New Mariners OF Jay Bruce shared an outfield with his idol, Ken Griffey Jr.
This season it would appear a safe bet that the biggest Ken Griffey Jr. fan at T-Mobile park this won’t be sitting somewhere in the stands, but rather will be on the field wearing a Mariners uniform.
“Calling me a huge Griffey fan is probably the biggest understatement you could make. I was completely obsessed,” new Mariners slugger Jay Bruce told 710 ESPN Seattle’s Bob, Groz and Tom Thursday afternoon (listen here).
How obsessed? As a 9 year old growing up in Beaumont, Texas, Bruce actually picked up the phone, called the Kingdome and asked to be connected to the future Hall of Famer.
“I got to the operator: ‘Sorry honey, we’d like to talk to him too, but not going to be in the cards for either of us I don’t think,’” Bruce recalled. “When my eyes were open I was trying to be Ken Griffey Jr. That’s just the bottom line.”
As fate would have it, Bruce was selected by the Cincinnati Reds with the 12th pick in the 2005 MLB Draft and found himself sharing a field and wearing the same uniform as his idol. He called the experience almost surreal.
“Playing center field while he was playing right field felt almost like I was doing something wrong,” he said. “He was arguably the greatest center fielder ever. To be able to play with him, get to know him and still consider him a friend today is something I never would have dreamed of.”
While they were teammates for just a short while, Griffey’s impact on Bruce’s career was longer lasting.
“I followed him around like a little puppy,” he said. “Honestly. I tried not to be too weird about it but there was definitely that sense of I’m a fan but I am also now a colleague so I have to act like it.
“But I was 21 years old, man – I was dumb,” he continued with a laugh. “I was a dumb 21-year-old kid. I think everyone is dumb when they are 21 so for me to try and have to toe that line while also trying to act like it wasn’t a big deal was an added feature to the entrance to the Major Leagues for me.”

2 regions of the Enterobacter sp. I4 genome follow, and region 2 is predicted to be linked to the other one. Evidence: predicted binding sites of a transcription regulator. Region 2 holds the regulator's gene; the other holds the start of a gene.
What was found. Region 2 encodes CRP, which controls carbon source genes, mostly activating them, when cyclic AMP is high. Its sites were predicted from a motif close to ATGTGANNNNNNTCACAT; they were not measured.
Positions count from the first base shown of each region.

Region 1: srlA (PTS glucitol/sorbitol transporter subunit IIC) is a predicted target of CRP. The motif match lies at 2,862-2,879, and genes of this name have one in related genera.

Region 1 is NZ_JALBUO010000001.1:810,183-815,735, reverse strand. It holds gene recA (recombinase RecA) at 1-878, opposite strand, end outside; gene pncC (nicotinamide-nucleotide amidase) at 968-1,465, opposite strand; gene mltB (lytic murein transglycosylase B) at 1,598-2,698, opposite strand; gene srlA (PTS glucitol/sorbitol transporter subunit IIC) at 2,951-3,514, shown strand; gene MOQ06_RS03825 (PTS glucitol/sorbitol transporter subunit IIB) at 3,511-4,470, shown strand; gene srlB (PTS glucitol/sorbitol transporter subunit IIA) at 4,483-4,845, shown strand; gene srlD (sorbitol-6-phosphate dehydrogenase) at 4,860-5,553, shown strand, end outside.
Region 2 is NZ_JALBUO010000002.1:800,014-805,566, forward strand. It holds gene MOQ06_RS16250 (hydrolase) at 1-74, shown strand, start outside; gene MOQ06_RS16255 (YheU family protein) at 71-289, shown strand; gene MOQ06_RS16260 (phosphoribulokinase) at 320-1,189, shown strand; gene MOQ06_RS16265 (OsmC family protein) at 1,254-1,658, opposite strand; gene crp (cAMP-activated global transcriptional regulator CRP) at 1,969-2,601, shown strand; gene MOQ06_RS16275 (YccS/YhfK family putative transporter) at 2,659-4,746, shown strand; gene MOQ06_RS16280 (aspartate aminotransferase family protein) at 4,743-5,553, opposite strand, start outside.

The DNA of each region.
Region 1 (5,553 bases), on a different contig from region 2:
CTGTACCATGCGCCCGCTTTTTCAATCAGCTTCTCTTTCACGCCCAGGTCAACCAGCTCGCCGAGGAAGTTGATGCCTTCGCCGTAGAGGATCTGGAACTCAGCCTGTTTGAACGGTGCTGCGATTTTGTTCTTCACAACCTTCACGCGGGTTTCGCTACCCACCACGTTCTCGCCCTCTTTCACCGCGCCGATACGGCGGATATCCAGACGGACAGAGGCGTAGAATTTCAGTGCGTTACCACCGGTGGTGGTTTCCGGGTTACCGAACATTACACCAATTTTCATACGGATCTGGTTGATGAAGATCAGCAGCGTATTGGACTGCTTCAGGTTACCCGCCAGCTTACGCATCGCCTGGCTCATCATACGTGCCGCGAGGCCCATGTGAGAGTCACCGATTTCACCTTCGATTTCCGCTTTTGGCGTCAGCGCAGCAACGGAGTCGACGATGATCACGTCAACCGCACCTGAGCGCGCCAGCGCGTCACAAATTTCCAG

According to Bruce, Griffey’s down-to-earthedness made his transition to the bigs easier. His message is one that Bruce carries with him today.
“I learned a lot about just letting the game come to me,” he said. “Relaxing, not trying to do too much because I’m sure that he had so many times in his career that he felt like he had the weight of the world on his shoulders, having to perform, do this, do that. I’m sure he had to learn to relax himself.”
Bruce looks forward to seeing Griffey, who remains a good friend he has kept in contact with, at Mariners Spring Training. It will be his 14th trip this time of year to Florida or Arizona, and he looks forward to being the guy who can help younger players the way Griffey did with the Reds. It is a role he embraces.
“I’m the veteran and I definitely will be one of the veteran voices, but I try to make sure not to be too preachy,” he said. “I feel like I try to be an open book. If people have questions and concerns, be there for them and share my experience with them. I’m not going to go around screaming and hollering, but I hope to be around for guys when they have a question and I hope and plan on having them feel comfortable asking me what they are going to ask me.”
As for joining a team that is in a transition year and not expected to make the playoffs? Been there, done that – and he doesn’t want to hear the projections.
“I don’t pay much attention to everyone involved,” he said. “When I go into a season I expect to win. I expect to be a contender, and really these days, that’s the reason I play. … I was part of a team that was supposed to be rebuilding as well and we won that division in 2010. With the Reds, we weren’t supposed to win that division.
“I am looking to get after it and play ball and let the pieces fall where they may, but what I have learned over my career is you can’t really concern yourself with things everyone else says or projects because everyone has their opinion but most don’t mean a whole lot.”
That is a voice and a message Mariners manager Scott Servais will no doubt appreciate in the clubhouse. For Bruce, it is a clubhouse he will appreciate being a part of.
“I’m looking forward to it,” he said. “I really have a good feeling we are going to surprise some people. And I look forward to getting out on the field and doing that. You can look however you want at it on paper, that’s obviously been seen a million times, but getting out and playing and actually doing it is a different story and I feel we have a group of guys that can.”